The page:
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Howard Athletics wrestle with transfer portal 

The transfer portal’s impact on Howard University’s sports programs, especially men’s basketball, has brought challenges and successes.

Shy Odom, 22, is currently in the transfer portal drives for Howard University. (Photo courtesy of David Sierra)

Kenneth Blakeney winces each time his phone rings. 

The thought of one of his players entering the transfer portal, he says, gives him anxiety.

“I have PTSD and I’m being serious,” Blakeney, Howard University men’s basketball head coach, said. “I cringe when I see my phone light up with one of my players calling.”

Amidst the discourse that has taken place nationwide as a result of the current one-time NCAA transfer rules and the transfer portal, conversations about how the portal impacts HBCUs have been relatively mute. 

Though the Bison have seen tremendous success in basketball compared to previous years, winning back-to-back MEAC championships and earning NCAA tournament berths, men’s basketball at Howard University has arguably faced the most upheaval following the introduction of the portal in 2021. 

The movement in Division 1 basketball is not an issue specific to the Bison, as there are currently 1,946 men’s basketball players in the portal, according to Howard University Associate Athletic Director for Student Services and Compliance, Paul Bowden.

After the Bison program lost its three-star players, Elijah Hawkins, Jordan Wood and Steve Settle III, from the 2022-23 season, Blakeney relied on the transfer portal to rebuild his team into the championship-winning squad it was the season prior.

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“We lost our three best players two years ago and in doing that we utilized the transfer portal to reload and we were very fortunate and blessed to be able to win the tournament championship,” Blakeney said.

With basketball and many other sports, mid-major schools and HBCUs specifically, student-athletes look to these schools as a stepping stone to big-time programs.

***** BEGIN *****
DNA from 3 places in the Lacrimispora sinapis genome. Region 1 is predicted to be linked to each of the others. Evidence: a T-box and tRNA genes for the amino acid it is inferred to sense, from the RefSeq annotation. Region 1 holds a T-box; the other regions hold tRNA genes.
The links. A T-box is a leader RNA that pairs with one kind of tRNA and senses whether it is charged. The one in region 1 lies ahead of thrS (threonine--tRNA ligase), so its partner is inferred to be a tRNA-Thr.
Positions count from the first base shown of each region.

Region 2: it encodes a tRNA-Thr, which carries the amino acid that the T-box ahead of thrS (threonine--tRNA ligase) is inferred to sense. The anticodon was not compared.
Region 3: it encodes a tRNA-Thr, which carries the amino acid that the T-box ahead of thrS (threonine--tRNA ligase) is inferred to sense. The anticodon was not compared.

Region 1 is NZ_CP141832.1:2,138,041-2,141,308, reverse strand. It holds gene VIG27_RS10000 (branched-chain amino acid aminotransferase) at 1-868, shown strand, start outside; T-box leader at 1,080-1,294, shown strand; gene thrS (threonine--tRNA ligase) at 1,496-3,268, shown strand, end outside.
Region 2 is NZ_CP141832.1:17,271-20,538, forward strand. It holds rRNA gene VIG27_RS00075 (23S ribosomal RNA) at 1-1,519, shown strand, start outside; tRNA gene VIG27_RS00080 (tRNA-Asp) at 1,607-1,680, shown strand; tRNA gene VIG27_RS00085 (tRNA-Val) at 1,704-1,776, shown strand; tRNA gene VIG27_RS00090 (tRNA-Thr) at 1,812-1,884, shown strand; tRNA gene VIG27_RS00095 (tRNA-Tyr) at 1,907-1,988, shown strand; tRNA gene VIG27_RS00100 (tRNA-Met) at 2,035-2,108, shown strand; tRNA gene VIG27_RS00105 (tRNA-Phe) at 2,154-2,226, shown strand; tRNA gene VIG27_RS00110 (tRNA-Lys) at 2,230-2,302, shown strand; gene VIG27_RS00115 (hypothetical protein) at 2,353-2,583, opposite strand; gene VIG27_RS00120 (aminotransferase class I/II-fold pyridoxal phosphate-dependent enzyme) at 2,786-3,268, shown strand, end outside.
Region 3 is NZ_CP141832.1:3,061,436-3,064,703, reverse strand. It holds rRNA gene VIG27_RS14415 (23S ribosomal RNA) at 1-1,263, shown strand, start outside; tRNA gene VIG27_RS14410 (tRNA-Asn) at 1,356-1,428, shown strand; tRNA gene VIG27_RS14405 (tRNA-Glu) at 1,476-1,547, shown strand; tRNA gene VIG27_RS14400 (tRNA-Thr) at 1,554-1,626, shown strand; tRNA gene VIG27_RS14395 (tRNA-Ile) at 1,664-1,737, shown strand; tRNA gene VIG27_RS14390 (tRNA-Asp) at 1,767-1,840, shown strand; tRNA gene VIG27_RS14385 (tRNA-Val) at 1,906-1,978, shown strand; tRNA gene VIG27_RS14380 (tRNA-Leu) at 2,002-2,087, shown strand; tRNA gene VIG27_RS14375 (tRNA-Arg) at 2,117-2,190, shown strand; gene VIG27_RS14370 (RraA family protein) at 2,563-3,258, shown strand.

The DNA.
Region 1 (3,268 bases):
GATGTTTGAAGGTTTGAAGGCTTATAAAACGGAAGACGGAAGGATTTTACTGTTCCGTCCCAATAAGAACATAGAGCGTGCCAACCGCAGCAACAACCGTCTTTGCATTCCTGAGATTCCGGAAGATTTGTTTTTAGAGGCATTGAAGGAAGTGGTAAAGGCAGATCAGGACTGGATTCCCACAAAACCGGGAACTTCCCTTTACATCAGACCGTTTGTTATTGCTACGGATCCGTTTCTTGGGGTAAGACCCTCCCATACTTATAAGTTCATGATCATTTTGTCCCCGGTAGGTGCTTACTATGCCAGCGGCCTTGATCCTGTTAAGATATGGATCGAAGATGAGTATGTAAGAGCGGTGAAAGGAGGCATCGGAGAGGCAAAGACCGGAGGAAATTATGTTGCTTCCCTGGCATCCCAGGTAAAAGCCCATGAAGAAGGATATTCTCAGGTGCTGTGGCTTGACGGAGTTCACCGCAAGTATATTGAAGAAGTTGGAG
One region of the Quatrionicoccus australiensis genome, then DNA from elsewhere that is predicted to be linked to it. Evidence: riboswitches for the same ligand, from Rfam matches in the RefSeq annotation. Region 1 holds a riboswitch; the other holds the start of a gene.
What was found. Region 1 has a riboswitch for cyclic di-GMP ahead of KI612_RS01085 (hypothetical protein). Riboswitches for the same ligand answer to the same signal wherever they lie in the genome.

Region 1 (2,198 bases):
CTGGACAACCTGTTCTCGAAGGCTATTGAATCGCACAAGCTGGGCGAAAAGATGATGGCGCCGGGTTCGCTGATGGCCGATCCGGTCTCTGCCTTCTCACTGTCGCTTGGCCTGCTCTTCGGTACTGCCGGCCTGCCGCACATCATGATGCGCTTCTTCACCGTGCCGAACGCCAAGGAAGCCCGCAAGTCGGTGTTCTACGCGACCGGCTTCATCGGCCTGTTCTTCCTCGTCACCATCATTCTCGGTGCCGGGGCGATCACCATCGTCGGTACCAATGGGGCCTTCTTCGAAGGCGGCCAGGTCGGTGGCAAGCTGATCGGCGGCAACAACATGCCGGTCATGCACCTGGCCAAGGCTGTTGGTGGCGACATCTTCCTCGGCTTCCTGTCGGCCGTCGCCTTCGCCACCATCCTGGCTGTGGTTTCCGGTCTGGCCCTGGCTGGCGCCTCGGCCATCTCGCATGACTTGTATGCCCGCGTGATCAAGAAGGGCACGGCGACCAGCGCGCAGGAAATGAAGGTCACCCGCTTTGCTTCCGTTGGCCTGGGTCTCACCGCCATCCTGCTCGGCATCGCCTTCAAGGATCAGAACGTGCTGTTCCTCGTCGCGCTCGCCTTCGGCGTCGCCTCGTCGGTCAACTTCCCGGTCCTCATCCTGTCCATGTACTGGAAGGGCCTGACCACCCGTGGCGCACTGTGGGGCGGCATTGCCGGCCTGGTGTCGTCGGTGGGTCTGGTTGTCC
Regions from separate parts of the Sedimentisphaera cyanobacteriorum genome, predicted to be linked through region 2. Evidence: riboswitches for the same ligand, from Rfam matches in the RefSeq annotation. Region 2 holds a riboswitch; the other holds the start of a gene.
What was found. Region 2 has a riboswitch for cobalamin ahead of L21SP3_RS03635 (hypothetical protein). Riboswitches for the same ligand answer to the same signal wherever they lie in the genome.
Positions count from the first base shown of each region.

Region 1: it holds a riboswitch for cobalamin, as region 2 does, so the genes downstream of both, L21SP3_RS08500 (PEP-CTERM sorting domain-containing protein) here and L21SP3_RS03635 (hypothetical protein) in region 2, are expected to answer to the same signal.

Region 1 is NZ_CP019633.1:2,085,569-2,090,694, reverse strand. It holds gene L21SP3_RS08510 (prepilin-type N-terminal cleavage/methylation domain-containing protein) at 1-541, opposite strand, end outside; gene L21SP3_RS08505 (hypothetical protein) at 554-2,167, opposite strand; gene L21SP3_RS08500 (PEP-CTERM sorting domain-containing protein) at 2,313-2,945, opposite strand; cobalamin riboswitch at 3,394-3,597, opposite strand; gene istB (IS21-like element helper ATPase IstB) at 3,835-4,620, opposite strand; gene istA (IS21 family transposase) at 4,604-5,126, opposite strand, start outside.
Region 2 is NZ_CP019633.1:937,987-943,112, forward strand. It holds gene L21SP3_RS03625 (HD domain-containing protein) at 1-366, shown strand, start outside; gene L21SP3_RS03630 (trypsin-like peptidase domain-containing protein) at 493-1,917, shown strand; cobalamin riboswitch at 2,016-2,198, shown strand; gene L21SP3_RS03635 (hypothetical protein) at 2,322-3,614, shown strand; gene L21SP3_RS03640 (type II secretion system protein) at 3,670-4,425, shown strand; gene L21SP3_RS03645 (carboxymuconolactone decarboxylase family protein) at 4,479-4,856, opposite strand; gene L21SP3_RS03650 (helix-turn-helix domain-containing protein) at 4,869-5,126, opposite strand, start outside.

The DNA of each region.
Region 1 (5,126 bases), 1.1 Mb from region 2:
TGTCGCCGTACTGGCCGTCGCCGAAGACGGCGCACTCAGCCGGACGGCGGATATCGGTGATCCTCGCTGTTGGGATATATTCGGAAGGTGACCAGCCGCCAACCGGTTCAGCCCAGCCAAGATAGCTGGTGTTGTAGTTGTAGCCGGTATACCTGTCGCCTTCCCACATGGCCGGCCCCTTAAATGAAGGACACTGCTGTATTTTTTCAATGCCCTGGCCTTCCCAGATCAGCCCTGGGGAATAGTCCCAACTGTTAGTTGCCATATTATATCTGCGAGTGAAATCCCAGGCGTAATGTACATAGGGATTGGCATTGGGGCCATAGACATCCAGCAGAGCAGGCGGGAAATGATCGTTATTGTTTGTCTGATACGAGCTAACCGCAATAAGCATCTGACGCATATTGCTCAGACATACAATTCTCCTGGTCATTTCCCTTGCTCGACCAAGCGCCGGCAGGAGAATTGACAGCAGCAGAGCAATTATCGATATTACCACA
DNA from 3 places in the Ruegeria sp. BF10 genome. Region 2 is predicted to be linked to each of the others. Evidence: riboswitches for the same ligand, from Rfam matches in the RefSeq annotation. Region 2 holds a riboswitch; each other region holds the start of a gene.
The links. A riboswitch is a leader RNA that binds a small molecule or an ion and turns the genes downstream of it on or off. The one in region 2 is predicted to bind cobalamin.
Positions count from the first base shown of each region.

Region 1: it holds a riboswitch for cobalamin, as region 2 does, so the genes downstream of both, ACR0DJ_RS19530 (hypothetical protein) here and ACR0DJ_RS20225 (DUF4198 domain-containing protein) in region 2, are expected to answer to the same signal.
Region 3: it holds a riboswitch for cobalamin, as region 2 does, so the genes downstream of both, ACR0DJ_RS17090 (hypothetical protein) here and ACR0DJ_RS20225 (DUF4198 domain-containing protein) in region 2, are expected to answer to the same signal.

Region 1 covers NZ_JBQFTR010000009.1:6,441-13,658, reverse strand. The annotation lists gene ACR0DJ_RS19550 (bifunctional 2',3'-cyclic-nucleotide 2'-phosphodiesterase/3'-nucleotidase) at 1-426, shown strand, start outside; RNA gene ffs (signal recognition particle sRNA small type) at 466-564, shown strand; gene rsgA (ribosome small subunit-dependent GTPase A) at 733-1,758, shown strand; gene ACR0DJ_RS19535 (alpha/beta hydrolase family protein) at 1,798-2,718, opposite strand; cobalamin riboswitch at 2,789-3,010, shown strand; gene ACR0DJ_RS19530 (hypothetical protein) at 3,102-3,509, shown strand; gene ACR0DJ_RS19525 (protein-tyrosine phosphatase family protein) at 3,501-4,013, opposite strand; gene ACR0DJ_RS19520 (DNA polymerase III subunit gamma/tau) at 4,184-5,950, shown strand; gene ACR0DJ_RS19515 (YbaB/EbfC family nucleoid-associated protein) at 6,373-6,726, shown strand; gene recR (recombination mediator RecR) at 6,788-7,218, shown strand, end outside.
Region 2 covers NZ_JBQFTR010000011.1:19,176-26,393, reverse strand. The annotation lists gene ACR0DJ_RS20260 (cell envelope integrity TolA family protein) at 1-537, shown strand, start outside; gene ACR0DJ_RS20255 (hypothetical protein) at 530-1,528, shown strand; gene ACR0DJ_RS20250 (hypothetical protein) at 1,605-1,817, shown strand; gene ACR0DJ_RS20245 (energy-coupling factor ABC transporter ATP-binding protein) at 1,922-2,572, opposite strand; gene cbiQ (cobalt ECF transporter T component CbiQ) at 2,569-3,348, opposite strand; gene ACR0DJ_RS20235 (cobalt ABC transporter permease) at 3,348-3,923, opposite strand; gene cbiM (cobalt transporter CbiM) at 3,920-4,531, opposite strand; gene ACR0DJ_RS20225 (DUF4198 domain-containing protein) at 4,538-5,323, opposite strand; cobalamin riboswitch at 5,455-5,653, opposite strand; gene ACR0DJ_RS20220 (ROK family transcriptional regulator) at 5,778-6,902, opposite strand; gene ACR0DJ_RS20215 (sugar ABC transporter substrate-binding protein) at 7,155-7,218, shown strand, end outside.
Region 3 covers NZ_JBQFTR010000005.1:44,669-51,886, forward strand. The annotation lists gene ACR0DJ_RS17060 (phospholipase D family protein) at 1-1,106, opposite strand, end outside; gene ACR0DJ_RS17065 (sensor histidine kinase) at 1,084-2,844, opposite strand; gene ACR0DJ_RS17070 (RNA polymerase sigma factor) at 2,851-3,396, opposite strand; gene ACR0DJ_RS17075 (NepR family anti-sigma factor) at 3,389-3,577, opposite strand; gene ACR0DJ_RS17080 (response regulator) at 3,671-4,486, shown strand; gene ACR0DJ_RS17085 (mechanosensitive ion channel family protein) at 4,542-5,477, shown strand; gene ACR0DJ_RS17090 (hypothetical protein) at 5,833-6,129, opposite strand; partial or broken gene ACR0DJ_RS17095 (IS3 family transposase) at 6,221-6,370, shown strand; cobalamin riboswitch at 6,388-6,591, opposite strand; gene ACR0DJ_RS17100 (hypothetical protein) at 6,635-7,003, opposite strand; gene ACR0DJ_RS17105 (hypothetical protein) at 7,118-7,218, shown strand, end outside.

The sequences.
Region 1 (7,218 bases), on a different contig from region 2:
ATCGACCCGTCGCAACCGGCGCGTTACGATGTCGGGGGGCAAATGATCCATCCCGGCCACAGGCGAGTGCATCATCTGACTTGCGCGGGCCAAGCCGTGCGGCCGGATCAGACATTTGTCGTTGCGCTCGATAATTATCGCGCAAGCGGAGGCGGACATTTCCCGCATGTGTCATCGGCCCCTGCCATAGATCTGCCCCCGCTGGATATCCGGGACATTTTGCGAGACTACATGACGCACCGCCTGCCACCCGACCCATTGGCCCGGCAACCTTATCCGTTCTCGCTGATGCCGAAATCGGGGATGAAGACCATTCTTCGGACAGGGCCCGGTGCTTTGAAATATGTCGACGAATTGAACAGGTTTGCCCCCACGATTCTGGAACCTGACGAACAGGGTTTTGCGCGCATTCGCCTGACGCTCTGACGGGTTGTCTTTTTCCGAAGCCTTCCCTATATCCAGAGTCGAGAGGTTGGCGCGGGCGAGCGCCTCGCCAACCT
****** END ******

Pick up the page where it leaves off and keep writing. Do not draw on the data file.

The Bison football program has been hit by a wave of outgoing transfers as well, with 18 student-athletes leaving over the past two years.

Howard University athletic director Kery Davis explained that although the portal was responsible for the loss of some talent, it offers a great opportunity for the university to receive new talent. 

“I think the biggest thing to note is that everyone has to deal with challenges no matter what level,” he said. “So while we lose some great student-athletes, we have had a ton of success bringing in students who truly want ‘Howard University’ on their degree.”

In Howard’s individual sports, like tennis and golf, the impact of transfers is felt on a greater scale, and one’s ability is easier to measure.

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The Bison also lost swimmer Miles Simon to the University of Georgia, but still put together one of the program’s most successful seasons with a second-place finish at the NEC conference championships.

While most of Howard’s golf personnel began and remained with Howard, transfer Marcus Smith Jr. helped them capture an NEC conference championship title.

Bison track and field has taken full advantage of the portal, with several transfers coming in and dominating the MEAC.

Director of Track and Field David Oliver affirmed that Howard’s uniqueness gives them an advantage with the transfer portal.

“Howard University is one-of-a-kind in many aspects, and we can sell student-athletes on that,” Oliver said. “Now that we have a track record of success stories coming out of the portal, we only anticipate more success in that area.” 

Following Olympic hopeful Dylan Beard’s success in the program, Darci Khan won several MEAC titles from Kentucky University and Kailei Collins has dominated the sprints from the University of Texas. 

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Samuel Bennett, a transfer from Harvard, was also named the team’s outdoor MVP, among several other home-run hitters for the Bison coming out of the portal.

Though the portal has presented new challenges for the Bison programs, success has not waned. It has seemingly sped up the progression of Howard athletics, with many teams having their most successful seasons in decades, and in several cases, of all time.

“The success that we have seen these past few years is unprecedented, so whatever impact the portal has had must be some type of positive,” Davis said.

Copy edited by Alana Matthew

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